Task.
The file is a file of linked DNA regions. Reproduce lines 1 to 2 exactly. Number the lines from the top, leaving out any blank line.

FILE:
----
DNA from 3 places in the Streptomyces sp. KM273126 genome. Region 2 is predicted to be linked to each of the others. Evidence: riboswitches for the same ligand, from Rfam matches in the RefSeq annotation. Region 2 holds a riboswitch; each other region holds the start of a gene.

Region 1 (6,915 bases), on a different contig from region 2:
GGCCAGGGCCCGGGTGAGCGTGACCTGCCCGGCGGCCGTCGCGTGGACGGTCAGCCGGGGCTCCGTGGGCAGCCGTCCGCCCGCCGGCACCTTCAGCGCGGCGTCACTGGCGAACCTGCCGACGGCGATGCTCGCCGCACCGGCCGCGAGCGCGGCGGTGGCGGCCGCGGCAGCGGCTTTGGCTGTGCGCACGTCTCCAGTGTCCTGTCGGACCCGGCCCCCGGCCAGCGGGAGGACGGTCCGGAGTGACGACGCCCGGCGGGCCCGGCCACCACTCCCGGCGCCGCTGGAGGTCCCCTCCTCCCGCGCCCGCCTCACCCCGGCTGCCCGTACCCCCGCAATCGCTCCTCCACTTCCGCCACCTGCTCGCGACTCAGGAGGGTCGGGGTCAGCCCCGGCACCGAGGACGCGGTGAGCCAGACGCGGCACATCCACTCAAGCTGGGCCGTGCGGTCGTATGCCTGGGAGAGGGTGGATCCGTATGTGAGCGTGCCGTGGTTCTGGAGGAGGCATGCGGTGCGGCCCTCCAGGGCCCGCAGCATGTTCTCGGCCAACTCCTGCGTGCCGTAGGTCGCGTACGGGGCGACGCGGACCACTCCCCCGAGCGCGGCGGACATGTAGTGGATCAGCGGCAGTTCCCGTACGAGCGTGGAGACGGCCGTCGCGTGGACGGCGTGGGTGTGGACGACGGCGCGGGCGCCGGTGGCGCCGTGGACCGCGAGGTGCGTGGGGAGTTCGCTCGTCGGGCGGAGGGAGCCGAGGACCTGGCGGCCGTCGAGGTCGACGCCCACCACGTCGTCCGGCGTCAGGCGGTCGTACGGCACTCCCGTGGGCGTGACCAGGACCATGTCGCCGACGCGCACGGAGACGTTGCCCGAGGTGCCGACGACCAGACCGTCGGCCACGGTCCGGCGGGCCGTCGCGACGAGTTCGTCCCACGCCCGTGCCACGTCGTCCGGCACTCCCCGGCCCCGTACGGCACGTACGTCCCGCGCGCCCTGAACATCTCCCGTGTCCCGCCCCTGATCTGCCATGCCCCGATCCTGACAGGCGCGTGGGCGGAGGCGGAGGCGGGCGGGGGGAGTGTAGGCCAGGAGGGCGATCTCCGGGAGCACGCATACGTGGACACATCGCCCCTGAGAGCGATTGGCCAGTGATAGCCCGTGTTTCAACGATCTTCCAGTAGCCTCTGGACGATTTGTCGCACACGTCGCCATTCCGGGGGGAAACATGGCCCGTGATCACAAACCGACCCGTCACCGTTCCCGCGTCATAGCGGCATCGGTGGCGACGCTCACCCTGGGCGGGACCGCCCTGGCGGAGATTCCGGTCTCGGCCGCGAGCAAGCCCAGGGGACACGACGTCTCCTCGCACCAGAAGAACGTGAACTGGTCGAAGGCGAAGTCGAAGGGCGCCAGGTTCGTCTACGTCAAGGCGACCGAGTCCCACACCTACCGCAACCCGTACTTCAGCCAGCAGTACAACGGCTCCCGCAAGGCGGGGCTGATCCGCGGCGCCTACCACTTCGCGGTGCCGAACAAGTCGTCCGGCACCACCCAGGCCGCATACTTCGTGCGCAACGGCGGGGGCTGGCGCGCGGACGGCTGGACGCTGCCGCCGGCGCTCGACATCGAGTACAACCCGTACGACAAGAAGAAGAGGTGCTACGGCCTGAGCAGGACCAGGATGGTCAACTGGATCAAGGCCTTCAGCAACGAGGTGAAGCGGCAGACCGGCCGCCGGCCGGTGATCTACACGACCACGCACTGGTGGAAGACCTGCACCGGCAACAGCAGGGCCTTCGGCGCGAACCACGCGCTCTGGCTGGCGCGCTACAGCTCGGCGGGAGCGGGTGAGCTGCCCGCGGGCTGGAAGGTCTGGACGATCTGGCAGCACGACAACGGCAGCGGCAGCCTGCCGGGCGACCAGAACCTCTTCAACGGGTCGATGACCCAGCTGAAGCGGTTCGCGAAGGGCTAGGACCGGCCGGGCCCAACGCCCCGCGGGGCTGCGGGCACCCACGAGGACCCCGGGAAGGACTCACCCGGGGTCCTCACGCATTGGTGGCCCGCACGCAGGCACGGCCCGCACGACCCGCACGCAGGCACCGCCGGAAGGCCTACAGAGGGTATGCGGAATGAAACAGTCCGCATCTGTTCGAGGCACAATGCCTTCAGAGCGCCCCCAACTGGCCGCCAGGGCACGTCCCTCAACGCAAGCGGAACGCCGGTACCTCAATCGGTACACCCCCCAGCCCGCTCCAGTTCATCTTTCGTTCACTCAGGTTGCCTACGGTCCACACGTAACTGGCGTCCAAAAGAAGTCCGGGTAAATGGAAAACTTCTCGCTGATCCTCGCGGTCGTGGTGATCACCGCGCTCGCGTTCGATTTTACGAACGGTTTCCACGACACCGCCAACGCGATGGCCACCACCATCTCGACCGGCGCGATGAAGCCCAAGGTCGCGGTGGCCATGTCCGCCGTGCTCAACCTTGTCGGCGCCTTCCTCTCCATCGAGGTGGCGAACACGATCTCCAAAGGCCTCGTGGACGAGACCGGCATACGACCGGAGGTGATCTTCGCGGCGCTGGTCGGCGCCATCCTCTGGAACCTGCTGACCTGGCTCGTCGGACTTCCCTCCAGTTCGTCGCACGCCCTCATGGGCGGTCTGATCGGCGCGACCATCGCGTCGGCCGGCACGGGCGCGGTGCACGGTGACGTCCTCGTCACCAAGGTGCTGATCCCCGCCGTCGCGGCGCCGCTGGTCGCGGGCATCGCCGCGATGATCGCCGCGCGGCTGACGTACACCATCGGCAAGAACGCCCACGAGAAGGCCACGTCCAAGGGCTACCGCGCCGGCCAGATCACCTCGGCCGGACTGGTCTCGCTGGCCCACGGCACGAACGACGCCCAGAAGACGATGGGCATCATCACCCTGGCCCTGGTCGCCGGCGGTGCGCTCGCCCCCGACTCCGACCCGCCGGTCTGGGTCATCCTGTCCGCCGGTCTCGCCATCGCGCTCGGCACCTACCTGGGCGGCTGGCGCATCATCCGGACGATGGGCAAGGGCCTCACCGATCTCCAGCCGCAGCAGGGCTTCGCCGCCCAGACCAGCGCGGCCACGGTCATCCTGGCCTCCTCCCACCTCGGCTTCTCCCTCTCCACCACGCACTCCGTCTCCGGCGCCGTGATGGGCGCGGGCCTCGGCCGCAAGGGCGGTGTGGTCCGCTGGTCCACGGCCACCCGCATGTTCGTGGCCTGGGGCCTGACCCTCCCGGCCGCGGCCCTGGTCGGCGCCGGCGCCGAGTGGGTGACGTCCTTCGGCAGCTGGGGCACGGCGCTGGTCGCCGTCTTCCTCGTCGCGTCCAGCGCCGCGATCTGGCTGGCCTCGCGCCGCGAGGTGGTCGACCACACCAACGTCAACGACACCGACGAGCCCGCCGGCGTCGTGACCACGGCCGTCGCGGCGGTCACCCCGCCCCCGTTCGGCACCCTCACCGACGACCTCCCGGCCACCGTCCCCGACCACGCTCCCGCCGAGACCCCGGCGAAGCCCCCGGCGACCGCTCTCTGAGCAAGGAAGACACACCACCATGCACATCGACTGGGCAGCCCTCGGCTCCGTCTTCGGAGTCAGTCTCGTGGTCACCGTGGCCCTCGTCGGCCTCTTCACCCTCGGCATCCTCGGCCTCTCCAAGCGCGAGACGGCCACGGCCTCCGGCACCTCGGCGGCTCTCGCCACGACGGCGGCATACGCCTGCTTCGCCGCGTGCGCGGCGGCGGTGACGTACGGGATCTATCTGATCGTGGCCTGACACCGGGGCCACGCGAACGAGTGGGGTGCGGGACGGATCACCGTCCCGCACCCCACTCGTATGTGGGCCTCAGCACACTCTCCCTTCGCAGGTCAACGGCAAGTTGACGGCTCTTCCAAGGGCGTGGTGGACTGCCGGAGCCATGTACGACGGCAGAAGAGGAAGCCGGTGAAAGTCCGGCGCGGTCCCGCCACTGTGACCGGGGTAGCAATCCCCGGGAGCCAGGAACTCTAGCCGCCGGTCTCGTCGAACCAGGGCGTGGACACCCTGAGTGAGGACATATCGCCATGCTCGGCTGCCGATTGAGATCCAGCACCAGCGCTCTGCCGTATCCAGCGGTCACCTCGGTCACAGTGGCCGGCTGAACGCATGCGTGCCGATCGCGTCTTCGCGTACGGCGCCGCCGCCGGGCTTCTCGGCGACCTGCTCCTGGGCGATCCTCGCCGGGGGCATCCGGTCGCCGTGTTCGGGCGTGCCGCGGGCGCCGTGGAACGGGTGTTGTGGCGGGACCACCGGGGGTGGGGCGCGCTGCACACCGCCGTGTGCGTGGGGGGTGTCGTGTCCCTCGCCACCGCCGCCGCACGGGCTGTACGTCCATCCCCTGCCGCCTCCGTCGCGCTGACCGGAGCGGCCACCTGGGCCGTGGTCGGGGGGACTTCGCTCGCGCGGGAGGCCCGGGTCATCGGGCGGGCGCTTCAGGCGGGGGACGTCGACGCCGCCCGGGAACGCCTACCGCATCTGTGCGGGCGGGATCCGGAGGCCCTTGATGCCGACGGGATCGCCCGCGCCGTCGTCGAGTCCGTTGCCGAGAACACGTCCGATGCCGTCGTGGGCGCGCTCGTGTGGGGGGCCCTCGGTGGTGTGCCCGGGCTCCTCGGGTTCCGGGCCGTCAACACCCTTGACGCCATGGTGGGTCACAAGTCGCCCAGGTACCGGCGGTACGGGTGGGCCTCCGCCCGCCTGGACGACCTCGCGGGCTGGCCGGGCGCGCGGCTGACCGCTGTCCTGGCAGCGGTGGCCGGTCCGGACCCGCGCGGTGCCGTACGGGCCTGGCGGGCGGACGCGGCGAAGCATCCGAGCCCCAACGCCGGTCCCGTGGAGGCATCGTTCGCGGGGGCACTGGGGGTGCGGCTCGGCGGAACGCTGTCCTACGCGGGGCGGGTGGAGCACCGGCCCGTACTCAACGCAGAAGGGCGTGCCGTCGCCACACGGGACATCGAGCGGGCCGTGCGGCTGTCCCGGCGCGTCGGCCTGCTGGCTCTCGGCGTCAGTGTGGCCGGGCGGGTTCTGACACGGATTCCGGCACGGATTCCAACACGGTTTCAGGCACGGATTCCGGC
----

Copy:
DNA from 3 places in the Streptomyces sp. KM273126 genome. Region 2 is predicted to be linked to each of the others. Evidence: riboswitches for the same ligand, from Rfam matches in the RefSeq annotation. Region 2 holds a riboswitch; each other region holds the start of a gene.

Region 1 (6,915 bases), on a different contig from region 2: